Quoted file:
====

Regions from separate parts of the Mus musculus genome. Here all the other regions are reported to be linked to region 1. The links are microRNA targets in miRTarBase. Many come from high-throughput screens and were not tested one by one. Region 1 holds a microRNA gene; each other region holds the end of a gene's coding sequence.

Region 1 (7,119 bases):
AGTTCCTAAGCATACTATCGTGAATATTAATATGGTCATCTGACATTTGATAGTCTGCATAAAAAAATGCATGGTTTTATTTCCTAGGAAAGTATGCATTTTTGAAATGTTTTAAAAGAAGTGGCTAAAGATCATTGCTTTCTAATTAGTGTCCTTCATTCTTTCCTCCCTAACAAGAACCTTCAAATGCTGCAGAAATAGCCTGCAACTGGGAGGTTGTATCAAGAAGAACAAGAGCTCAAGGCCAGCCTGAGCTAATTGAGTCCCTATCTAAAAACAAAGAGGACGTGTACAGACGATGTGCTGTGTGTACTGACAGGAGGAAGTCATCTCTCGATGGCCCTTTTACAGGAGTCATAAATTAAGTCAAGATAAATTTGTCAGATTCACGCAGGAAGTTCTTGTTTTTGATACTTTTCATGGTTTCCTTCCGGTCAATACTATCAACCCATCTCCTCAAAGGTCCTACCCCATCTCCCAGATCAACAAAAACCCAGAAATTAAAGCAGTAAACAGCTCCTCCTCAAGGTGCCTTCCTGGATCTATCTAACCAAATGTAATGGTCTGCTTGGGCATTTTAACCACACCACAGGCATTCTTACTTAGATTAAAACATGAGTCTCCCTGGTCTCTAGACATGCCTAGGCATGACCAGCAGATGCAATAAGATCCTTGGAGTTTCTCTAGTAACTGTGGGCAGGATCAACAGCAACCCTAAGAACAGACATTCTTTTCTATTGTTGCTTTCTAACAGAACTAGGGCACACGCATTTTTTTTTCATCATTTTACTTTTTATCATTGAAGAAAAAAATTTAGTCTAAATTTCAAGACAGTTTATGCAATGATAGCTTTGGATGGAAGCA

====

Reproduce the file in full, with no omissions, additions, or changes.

Regions from separate parts of the Mus musculus genome. Here all the other regions are reported to be linked to region 1. The links are microRNA targets in miRTarBase. Many come from high-throughput screens and were not tested one by one. Region 1 holds a microRNA gene; each other region holds the end of a gene's coding sequence.

Region 1 (7,119 bases):
AGTTCCTAAGCATACTATCGTGAATATTAATATGGTCATCTGACATTTGATAGTCTGCATAAAAAAATGCATGGTTTTATTTCCTAGGAAAGTATGCATTTTTGAAATGTTTTAAAAGAAGTGGCTAAAGATCATTGCTTTCTAATTAGTGTCCTTCATTCTTTCCTCCCTAACAAGAACCTTCAAATGCTGCAGAAATAGCCTGCAACTGGGAGGTTGTATCAAGAAGAACAAGAGCTCAAGGCCAGCCTGAGCTAATTGAGTCCCTATCTAAAAACAAAGAGGACGTGTACAGACGATGTGCTGTGTGTACTGACAGGAGGAAGTCATCTCTCGATGGCCCTTTTACAGGAGTCATAAATTAAGTCAAGATAAATTTGTCAGATTCACGCAGGAAGTTCTTGTTTTTGATACTTTTCATGGTTTCCTTCCGGTCAATACTATCAACCCATCTCCTCAAAGGTCCTACCCCATCTCCCAGATCAACAAAAACCCAGAAATTAAAGCAGTAAACAGCTCCTCCTCAAGGTGCCTTCCTGGATCTATCTAACCAAATGTAATGGTCTGCTTGGGCATTTTAACCACACCACAGGCATTCTTACTTAGATTAAAACATGAGTCTCCCTGGTCTCTAGACATGCCTAGGCATGACCAGCAGATGCAATAAGATCCTTGGAGTTTCTCTAGTAACTGTGGGCAGGATCAACAGCAACCCTAAGAACAGACATTCTTTTCTATTGTTGCTTTCTAACAGAACTAGGGCACACGCATTTTTTTTTCATCATTTTACTTTTTATCATTGAAGAAAAAAATTTAGTCTAAATTTCAAGACAGTTTATGCAATGATAGCTTTGGATGGAAGCA